The Nigerian government has said 2,000 travellers who flouted the country’s travel protocols against the rampaging coronavirus pandemic have had their international passports suspended for one year.
The government said the defaulters failed to undergo the mandatory arrival quarantine and other protocols after returning into the country.
The national incident manager (NIM) of the Presidential Steering Committee (PSC) on COVID-19, Mukhtar Muhammad, disclosed this at the committee’s briefing on Monday.
Mr Muhammed said the government has insisted that passengers who arrived into the country, especially from those nations it described as “high risk” countries must quarantine in a facility provided by the government.
He said; “We have included the provision of quarantine for passengers who arrived from these high risk countries and people who evade these protocols have been penalised by publishing their names as well as by suspending their passports for one year.
“Let me assure you that so far we have published the list of over 2,000 people who evaded quarantine in our health facilities. And we have gone ahead to ensure that their passports are suspended so for every action there are consequences.”
The steering committee on May 1, 2021 issued a travel advisory for passengers arriving in Nigeria from Brazil, India and Turkey.
The government noted that the precautionary measures are a necessary to mitigate the risk of importation of variants of concern and will break the chain of transmission to the population.
According to the committee’s chairman, Boss Mustapha, under the measures, passengers arriving from/or that have visited any of these three countries within fourteen (14) days prior to the visit to Nigeria, are required to follow mandatory arrival quarantine and testing protocols in designated facilities.
The government later reviewed the protocols and added South Africa to the list.
But it recently removed India from the list when it felt there were signs of significant improvement in the coronavirus infection management in the country.
However, the federal government has consistently expressed its regret over the attitude of some Nigerians who it noted had flagrantly flouted the protocols.
In the past, the government has publicly declared some of the identified defaulters as persons of concern, saying they constitute risk to the larger Nigerian society.
Some of these defaulters, the government noted, failed to observe the compulsory isolation or present themselves for the PCR repeat test on day seven,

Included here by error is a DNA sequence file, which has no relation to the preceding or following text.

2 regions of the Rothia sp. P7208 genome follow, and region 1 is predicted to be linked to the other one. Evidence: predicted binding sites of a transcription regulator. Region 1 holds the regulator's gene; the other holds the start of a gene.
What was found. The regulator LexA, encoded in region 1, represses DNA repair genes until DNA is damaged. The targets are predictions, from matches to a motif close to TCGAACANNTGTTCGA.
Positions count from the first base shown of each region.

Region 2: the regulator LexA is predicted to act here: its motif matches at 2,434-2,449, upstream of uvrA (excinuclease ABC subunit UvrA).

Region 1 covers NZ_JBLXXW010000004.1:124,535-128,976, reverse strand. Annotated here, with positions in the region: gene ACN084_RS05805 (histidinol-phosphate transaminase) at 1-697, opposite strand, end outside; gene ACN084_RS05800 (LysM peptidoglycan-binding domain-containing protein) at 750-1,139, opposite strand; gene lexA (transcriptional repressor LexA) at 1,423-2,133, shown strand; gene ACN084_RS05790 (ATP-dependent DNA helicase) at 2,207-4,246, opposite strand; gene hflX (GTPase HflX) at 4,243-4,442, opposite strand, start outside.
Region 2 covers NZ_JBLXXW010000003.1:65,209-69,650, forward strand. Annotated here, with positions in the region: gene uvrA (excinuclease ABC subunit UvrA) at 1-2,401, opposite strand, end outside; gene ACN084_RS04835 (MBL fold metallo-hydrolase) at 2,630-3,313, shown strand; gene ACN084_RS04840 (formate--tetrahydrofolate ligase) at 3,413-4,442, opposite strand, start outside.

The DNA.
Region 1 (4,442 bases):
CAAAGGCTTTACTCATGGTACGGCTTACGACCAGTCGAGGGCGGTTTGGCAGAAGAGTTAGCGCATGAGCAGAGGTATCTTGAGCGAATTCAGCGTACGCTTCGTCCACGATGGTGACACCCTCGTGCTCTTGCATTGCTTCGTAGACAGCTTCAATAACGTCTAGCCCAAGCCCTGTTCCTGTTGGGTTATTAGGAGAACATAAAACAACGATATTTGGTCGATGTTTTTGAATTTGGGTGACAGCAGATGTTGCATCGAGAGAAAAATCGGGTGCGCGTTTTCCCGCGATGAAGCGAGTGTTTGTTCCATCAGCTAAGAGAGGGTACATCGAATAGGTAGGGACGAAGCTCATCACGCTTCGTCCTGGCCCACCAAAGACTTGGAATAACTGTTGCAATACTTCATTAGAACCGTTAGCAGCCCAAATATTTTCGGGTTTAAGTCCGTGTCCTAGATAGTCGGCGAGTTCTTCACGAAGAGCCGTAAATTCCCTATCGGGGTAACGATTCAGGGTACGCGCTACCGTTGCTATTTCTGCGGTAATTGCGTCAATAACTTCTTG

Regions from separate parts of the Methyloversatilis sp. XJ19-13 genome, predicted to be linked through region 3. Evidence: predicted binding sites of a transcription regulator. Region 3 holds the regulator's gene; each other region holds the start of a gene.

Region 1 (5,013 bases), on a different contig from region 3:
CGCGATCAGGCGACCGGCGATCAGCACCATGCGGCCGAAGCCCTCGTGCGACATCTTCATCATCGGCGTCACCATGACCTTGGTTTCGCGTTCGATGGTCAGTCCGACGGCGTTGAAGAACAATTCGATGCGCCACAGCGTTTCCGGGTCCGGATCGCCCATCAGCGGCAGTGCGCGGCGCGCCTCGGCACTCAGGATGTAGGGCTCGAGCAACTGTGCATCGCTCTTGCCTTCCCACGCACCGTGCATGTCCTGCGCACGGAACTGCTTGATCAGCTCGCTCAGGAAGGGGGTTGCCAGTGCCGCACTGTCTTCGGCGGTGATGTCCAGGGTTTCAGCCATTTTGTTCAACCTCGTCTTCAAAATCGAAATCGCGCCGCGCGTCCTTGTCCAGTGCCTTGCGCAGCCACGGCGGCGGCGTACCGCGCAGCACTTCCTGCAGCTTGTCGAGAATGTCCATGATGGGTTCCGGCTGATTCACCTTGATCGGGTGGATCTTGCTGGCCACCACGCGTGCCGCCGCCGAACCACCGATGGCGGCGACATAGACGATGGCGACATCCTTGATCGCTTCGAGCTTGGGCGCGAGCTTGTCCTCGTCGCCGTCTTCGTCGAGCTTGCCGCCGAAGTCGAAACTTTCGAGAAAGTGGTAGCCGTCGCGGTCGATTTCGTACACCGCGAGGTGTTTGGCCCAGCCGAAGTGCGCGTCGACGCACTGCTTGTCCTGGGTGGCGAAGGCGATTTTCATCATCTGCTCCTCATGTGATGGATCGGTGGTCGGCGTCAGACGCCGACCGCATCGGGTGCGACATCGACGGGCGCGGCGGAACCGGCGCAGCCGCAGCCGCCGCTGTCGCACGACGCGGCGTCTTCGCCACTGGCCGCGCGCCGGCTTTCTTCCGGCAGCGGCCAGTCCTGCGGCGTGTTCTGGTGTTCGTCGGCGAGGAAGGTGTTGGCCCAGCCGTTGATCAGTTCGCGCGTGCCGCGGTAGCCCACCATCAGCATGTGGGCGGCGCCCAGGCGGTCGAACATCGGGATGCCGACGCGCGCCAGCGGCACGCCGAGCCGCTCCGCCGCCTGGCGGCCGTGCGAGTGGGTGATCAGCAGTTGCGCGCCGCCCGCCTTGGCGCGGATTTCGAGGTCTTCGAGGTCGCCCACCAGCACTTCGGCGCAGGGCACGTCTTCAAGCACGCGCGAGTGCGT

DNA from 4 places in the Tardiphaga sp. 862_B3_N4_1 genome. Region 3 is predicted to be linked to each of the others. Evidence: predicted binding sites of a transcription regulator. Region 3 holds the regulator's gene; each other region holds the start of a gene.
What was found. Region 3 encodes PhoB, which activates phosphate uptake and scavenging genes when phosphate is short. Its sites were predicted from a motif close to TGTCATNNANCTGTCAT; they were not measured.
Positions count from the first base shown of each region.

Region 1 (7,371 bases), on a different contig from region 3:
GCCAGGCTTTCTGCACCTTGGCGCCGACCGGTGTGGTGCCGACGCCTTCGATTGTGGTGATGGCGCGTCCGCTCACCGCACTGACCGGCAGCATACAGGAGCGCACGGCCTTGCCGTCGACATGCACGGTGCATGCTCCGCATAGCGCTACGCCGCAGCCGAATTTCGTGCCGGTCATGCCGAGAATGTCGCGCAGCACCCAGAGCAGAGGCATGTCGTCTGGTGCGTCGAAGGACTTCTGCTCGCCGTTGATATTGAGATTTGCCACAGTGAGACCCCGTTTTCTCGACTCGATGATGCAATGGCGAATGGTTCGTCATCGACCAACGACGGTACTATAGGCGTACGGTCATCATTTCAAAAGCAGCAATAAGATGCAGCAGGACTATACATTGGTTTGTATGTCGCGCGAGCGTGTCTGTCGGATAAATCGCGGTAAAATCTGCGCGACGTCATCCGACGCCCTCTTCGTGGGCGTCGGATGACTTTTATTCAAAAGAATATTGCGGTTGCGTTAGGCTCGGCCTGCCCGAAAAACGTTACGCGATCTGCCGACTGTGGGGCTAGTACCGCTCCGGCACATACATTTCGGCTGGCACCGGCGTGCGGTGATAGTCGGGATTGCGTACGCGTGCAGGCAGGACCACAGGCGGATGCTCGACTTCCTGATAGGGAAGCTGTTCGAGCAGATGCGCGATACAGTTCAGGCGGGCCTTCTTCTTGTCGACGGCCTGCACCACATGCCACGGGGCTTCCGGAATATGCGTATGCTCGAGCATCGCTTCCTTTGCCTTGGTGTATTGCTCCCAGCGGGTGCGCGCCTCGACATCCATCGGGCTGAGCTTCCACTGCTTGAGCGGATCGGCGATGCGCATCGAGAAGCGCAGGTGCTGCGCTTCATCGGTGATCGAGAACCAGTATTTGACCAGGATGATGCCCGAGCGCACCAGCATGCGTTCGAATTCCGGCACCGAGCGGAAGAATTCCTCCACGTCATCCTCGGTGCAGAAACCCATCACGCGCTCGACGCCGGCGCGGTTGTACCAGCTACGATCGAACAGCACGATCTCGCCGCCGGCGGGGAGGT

The PSC has previously published the names and passport numbers of the defaulters.
On UK travel protocols
Meanwhile, the Nigerian government has also reacted to the frustration of many Nigerians over the travel protocols imposed on many Nigerians visiting the United Kingdom.
The government said it was aware of the difficulties being experienced by the nation’s nationals who are made to pay for two additional COVID-19 tests upon arrival in the UK and also pay for quarantine even after they had already been fully vaccinated against the pandemic in their home country.
Many had interpreted the UK’s policy to mean its rejection of the vaccination campaign in the country, and this casts doubt on the standards of the vaccines administered.
But in his reaction during the briefing, the Executive Director, National Primary Health Care Development Agency (NPHCDA), Faisal Shuaib, accused those casting aspersions on the vaccination campaign in Nigeria as “carriers of misinformation and disinformation.”
He said; “On September 25th, 2021, the British High Commission, Abuja released a press statement which clearly states that the vaccines administered in Nigeria are recognised and approved by their regulatory body. They also clarified that come October 4th, 2021, they would be simplifying their classification process to ‘red list’ and ‘rest of the World’.
“Nigeria would be moving from ‘Amber’ to the ‘rest of the World’ list. This indicates that the on-going vaccination exercise in Nigeria, is widely recognised. Please let us not let carriers of misinformation and disinformation prevent us from taking the decision to protect ourselves, our family and our loved ones. For those of us who have been vaccinated, it is our responsibility to ensure that our loved ones, friends and community are also protected from this virus by encouraging them to get vaccinated.”
On vaccination cards racketeering, the executive director said the government was aware of the shady deals and that it is working hard to investigate all the allegations and punish the offenders.
“…buying and selling of COVID-19 vaccines and cards is a criminal offence in Nigeria. The Federal Government of Nigeria has provided these vaccines free of charge to all eligible persons. The officer in charge of every designated health facility would be held accountable for every vaccination card and QR code. These must match the quantities of vaccines and devices provided,” Mr Shuaib said.
He added that supervisors and a newly established joint task force (JTF) would begin to move round to examine the records on health facilities to ensure consistency in inventories. “States will be supported to strengthen their monitoring mechanism as well.”
Support PREMIUM TIMES' journalism of integrity and credibility
Good journalism costs a lot of money. Yet only good journalism can ensure the possibility of a good society, an accountable democracy, and a transparent government.
For continued free access to the best investigative journalism in the country we ask you to consider making a modest support to this noble endeavour.
By contributing to PREMIUM TIMES, you are helping to sustain a journalism of relevance and ensuring it remains free and available to all.
TEXT AD: To advertise here . Call Willie +2347088095401...